Maybe your pup is hesitant to come down the steps or perhaps you heard a suspicious noise when you were in the other room. The thought of your dog taking a nasty tumble down the stairs or watching when your dog fell from a height is frightening. There are a host of potential complications from a bad fall, including sprained muscles, broken bones, and internal injuries.
Stiffness and pain in dogs
If your dog is hobbling around, walking with a limp, or not moving quite right, they may have taken a bumpy ride down the steps. A limp in the front legs or hind legs suggests pain, weakness, or something wrong in the affected leg.
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There are many potential causes of a limp, including growth spurts and arthritis. But trauma, such as a fall, can lead to a variety of potential injuries. Sprains; a torn ligament, muscle, or tendon; a dislocated joint; or nerve damage are all possible from a stumble on the stairs, presenting as a limp or trouble moving around. You may hear them yelping, whining, or crying when they move as well.
Canine internal injuries from falling down the stairs
A nasty spill after a dog fell from a height, whether on the steps or coming off a jump, can lead to internal injuries, which can be tough to spot. If you take a fall, you might notice a bruise on your skin as the tiny blood vessels beneath the surface burst from impact.
However, it's difficult to see bruising on your dog since they're likely covered in fur. You can look for signs of internal damage by paying close attention to your dog's behavior. If they're breathing shallowly, they may have lung damage or a broken rib. Coughing up blood can indicate injury to the lungs, abdomen, or gastrointestinal organs.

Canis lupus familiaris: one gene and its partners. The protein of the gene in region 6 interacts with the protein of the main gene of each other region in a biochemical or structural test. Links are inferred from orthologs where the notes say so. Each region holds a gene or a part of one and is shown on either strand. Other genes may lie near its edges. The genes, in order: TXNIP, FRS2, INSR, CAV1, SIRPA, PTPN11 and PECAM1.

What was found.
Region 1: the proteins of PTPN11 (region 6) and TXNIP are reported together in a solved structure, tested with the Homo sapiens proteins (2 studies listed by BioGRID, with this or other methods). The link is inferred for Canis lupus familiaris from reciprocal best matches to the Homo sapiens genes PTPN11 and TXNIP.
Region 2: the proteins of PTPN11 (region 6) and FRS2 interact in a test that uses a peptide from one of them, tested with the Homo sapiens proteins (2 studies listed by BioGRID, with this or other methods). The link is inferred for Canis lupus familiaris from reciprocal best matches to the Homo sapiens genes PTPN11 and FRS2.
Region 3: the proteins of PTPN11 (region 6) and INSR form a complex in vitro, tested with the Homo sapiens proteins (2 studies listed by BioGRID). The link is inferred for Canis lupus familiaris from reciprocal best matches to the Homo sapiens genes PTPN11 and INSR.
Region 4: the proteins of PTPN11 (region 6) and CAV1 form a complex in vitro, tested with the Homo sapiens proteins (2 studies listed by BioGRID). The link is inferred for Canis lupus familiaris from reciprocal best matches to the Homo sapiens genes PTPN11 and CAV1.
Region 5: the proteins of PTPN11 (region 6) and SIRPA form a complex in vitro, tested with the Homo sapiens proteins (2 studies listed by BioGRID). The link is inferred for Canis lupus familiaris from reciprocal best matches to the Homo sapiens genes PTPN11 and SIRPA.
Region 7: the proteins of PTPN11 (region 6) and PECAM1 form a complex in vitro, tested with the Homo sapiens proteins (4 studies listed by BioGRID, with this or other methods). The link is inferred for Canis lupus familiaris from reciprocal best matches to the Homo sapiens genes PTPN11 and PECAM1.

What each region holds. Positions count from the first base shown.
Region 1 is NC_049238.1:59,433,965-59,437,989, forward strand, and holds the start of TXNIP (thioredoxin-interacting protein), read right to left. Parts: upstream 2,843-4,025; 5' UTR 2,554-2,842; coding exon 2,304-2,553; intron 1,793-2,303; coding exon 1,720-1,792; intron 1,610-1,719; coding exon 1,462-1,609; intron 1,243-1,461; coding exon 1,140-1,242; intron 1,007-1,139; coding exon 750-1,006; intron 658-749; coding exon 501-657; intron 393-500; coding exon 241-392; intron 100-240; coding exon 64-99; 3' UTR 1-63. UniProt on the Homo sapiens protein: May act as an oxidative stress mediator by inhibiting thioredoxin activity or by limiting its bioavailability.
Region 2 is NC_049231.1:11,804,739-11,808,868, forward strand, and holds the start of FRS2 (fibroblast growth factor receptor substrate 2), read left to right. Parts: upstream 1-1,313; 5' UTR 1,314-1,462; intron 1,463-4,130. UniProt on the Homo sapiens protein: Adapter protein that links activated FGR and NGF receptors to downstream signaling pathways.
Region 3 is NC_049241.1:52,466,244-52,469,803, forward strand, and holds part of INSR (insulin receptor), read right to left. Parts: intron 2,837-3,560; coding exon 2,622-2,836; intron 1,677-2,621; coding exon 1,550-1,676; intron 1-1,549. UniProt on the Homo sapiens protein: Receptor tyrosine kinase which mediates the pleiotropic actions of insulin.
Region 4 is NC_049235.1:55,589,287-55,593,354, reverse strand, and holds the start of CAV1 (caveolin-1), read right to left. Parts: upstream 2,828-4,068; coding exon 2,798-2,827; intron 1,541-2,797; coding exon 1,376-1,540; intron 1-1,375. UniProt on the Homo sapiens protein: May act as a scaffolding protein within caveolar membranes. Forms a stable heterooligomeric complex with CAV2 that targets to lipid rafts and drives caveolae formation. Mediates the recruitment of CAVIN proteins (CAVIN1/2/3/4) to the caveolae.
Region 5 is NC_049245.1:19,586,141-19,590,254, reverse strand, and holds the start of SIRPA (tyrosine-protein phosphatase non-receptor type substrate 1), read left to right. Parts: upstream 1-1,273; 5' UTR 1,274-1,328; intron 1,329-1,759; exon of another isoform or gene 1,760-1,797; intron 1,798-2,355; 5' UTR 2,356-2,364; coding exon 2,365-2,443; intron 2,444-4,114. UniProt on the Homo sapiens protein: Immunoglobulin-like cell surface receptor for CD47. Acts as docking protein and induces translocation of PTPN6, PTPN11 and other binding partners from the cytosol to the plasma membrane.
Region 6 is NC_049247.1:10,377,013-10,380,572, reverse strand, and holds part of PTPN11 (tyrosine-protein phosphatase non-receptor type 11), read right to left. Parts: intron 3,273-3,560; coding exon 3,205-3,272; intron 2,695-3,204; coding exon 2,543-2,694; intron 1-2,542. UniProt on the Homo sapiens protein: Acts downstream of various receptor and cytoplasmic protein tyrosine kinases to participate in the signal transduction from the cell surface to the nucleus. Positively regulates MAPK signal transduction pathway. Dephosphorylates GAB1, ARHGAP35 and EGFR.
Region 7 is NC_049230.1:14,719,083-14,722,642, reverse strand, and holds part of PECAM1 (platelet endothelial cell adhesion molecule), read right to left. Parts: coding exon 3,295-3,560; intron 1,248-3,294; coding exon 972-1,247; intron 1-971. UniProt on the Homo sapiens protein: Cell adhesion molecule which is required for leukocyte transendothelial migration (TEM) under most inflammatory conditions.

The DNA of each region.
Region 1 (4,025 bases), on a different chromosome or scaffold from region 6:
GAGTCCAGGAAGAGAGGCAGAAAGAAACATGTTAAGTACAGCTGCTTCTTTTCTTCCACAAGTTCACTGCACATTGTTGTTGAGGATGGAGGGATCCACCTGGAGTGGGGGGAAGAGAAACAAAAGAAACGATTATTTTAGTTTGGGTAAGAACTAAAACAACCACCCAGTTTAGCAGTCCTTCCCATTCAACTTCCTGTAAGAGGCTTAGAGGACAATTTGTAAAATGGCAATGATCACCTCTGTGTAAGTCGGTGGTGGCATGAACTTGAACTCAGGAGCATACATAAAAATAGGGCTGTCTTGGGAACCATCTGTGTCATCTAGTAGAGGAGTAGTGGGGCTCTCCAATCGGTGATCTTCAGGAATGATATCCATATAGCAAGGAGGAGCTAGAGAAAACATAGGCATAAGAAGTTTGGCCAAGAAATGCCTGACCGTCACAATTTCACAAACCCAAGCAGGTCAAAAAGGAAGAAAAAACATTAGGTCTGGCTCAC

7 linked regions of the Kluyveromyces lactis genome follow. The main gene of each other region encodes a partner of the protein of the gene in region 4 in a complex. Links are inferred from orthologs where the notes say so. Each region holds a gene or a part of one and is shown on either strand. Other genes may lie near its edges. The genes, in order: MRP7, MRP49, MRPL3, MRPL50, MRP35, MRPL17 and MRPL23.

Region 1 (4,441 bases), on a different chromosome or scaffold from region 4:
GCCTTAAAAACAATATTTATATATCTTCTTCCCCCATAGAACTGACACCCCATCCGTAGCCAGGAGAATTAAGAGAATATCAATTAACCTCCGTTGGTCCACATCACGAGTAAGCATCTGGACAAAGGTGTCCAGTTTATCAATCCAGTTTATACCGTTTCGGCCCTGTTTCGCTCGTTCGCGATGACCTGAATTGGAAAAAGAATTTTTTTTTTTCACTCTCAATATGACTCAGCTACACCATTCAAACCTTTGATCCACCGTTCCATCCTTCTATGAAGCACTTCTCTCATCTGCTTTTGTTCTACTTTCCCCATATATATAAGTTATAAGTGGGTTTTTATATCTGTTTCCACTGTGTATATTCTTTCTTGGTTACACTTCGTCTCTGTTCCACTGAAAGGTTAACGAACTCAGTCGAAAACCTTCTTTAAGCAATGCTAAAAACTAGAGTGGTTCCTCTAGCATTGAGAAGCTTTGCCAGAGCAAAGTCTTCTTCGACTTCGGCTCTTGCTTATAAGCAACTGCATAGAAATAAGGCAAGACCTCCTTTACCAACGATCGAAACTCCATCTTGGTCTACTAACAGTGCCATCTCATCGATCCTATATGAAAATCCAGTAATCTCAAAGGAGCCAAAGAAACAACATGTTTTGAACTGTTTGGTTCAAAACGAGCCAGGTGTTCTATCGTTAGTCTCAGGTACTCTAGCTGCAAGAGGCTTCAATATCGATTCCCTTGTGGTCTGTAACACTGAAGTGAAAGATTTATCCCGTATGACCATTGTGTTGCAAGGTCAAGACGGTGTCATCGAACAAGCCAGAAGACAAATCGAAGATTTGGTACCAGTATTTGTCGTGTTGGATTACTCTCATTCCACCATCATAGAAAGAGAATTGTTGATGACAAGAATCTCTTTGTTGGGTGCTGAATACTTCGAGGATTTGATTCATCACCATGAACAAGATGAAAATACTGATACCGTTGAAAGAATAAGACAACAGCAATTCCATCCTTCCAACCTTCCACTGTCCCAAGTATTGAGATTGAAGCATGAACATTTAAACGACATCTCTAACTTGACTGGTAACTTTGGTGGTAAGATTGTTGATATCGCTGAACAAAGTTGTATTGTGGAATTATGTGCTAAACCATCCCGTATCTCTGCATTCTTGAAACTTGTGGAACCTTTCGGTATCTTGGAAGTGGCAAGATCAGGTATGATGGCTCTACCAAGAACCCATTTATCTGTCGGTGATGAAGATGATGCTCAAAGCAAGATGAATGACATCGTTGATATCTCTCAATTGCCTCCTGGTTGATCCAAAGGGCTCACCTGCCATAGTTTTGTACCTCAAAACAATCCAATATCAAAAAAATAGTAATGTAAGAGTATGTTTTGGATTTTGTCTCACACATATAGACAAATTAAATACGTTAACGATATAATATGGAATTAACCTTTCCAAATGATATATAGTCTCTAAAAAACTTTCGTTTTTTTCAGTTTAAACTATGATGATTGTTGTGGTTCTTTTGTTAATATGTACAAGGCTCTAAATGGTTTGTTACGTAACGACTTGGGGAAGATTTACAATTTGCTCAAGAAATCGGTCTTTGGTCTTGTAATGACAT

Signs of shock in dogs
Shock often accompanies traumatic injuries, and your dog may show symptoms such as:
- A rapid heart rate
- Bright red lips, gums, and tongue
All of these are common in the early stages of shock. In late-stage shock, breathing is much slower and body temperature drops; lips, gums, and tongue are pale; and the pulse is very weak.
Head trauma and brain injuries in dogs
If your dog bumps their head on a fall on the steps, they may suffer a head injury. A laceration or bleeding is the obvious sign of a head injury, but skull fractures and brain injuries aren't so easy to see. If they have suffered a contusion or bruising, they won't lose consciousness, but they will appear disoriented and wobbly.
If the dog loses consciousness, they have a concussion. It may be mild, showing as a brief loss of consciousness, or severe, lasting hours or days. The dog may experience seizures either immediately after the fall or as long as a couple of days or weeks after the injury as scars form where brain tissue died. In severe brain injuries, the brain swells and bleeds, affecting consciousness, or blood clots may form, showing lowered consciousness, one dilated pupil, and potential weakness or paralysis in the limbs.
Should I take my dog to the veterinarian after falling down the stairs?
If your dog is showing any symptoms of suffering from a fall, it's important they get checked out by a veterinarian to ensure they haven't experienced a serious injury you can't see.
It's possible your dog lost their footing in their exuberance to run down the stairs to get a start on the day. However, if your dog is an old hand at taking the steps, keep a close eye on them to see if they are falling more than usual. There are a variety of reasons a dog may begin to fall, including:
- Inner ear infections
- Vestibular disease or syndrome
- Brain tumors
Older dogs may also have more trouble moving around as they age, which can increase the chances of dog falls. You should have the veterinarian examine them if they are falling more than usual. This is an opportunity to diagnose and treat any health issues your dog may have.
When a dog falls down the stairs, they are likely to be quite sore, and it is possible they also suffered more serious injuries. Dog owners should watch for symptoms such as limping, bruising, difficulty breathing, and disorientation. Take your dog to the veterinarian right away to treat any injuries from the fall.